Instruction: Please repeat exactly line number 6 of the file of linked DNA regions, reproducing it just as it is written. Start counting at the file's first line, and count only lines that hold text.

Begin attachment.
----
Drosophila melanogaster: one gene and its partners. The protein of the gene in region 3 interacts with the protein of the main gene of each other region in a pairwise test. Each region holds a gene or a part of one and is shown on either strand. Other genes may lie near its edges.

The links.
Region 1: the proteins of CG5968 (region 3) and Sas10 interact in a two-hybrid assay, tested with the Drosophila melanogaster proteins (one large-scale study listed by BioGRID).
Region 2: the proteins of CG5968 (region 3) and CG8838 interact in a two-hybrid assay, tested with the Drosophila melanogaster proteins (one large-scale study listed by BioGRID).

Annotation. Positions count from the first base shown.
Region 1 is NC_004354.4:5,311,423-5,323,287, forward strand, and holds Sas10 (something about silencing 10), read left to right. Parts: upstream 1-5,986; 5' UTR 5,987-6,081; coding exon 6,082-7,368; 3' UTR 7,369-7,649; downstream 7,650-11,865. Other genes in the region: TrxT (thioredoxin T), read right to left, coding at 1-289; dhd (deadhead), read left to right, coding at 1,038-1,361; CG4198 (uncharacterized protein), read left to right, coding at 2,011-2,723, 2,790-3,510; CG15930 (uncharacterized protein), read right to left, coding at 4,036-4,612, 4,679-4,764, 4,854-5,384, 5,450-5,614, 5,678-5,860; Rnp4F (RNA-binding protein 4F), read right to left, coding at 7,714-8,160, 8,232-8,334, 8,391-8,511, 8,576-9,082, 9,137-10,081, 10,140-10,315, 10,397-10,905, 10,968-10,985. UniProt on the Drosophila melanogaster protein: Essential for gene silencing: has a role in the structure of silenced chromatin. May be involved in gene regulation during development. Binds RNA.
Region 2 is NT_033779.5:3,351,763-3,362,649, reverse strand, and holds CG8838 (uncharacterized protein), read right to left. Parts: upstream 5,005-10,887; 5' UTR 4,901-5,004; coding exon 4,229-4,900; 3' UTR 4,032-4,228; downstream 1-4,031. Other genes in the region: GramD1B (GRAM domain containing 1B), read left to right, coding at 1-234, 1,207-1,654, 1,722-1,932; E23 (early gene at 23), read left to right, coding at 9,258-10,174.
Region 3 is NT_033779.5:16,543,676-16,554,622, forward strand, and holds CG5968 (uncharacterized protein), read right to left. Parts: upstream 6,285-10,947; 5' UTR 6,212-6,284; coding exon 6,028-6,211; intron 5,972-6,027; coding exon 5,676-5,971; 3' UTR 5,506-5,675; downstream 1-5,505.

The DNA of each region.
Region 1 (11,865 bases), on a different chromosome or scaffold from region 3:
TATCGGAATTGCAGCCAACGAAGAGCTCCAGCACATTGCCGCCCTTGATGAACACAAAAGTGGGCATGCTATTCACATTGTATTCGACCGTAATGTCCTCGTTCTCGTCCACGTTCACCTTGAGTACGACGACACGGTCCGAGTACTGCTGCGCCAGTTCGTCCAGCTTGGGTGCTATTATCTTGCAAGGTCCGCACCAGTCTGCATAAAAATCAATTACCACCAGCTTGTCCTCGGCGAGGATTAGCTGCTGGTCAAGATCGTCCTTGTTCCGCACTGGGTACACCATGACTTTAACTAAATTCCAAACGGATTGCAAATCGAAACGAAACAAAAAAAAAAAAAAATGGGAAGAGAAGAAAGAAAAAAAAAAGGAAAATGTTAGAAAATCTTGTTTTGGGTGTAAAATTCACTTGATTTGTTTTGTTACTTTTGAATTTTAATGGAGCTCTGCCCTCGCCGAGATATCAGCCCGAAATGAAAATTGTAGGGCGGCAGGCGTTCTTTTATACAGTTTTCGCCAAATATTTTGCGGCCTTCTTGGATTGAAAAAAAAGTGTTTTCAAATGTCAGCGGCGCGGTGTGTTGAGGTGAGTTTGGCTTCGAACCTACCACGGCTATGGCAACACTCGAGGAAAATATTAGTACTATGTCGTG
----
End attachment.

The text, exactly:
Region 1 is NC_004354.4:5,311,423-5,323,287, forward strand, and holds Sas10 (something about silencing 10), read left to right. Parts: upstream 1-5,986; 5' UTR 5,987-6,081; coding exon 6,082-7,368; 3' UTR 7,369-7,649; downstream 7,650-11,865. Other genes in the region: TrxT (thioredoxin T), read right to left, coding at 1-289; dhd (deadhead), read left to right, coding at 1,038-1,361; CG4198 (uncharacterized protein), read left to right, coding at 2,011-2,723, 2,790-3,510; CG15930 (uncharacterized protein), read right to left, coding at 4,036-4,612, 4,679-4,764, 4,854-5,384, 5,450-5,614, 5,678-5,860; Rnp4F (RNA-binding protein 4F), read right to left, coding at 7,714-8,160, 8,232-8,334, 8,391-8,511, 8,576-9,082, 9,137-10,081, 10,140-10,315, 10,397-10,905, 10,968-10,985. UniProt on the Drosophila melanogaster protein: Essential for gene silencing: has a role in the structure of silenced chromatin. May be involved in gene regulation during development. Binds RNA.